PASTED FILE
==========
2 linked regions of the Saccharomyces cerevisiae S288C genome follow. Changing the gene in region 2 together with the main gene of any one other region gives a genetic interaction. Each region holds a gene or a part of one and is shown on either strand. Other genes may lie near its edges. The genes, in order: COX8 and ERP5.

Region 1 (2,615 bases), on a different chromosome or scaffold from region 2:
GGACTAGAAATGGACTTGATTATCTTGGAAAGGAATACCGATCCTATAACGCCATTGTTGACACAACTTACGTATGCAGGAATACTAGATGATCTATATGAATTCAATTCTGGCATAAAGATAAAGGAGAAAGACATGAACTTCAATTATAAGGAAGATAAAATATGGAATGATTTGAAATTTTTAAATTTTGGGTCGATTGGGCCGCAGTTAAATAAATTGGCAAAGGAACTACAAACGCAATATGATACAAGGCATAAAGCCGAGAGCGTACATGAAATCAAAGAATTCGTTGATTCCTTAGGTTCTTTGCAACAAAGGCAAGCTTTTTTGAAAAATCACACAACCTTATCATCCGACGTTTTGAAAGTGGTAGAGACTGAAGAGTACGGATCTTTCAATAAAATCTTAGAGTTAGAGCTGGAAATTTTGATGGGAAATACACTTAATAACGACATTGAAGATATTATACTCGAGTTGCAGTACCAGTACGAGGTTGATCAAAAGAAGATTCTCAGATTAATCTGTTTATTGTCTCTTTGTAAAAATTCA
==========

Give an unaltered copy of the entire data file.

2 linked regions of the Saccharomyces cerevisiae S288C genome follow. Changing the gene in region 2 together with the main gene of any one other region gives a genetic interaction. Each region holds a gene or a part of one and is shown on either strand. Other genes may lie near its edges. The genes, in order: COX8 and ERP5.

Region 1 (2,615 bases), on a different chromosome or scaffold from region 2:
GGACTAGAAATGGACTTGATTATCTTGGAAAGGAATACCGATCCTATAACGCCATTGTTGACACAACTTACGTATGCAGGAATACTAGATGATCTATATGAATTCAATTCTGGCATAAAGATAAAGGAGAAAGACATGAACTTCAATTATAAGGAAGATAAAATATGGAATGATTTGAAATTTTTAAATTTTGGGTCGATTGGGCCGCAGTTAAATAAATTGGCAAAGGAACTACAAACGCAATATGATACAAGGCATAAAGCCGAGAGCGTACATGAAATCAAAGAATTCGTTGATTCCTTAGGTTCTTTGCAACAAAGGCAAGCTTTTTTGAAAAATCACACAACCTTATCATCCGACGTTTTGAAAGTGGTAGAGACTGAAGAGTACGGATCTTTCAATAAAATCTTAGAGTTAGAGCTGGAAATTTTGATGGGAAATACACTTAATAACGACATTGAAGATATTATACTCGAGTTGCAGTACCAGTACGAGGTTGATCAAAAGAAGATTCTCAGATTAATCTGTTTATTGTCTCTTTGTAAAAATTCA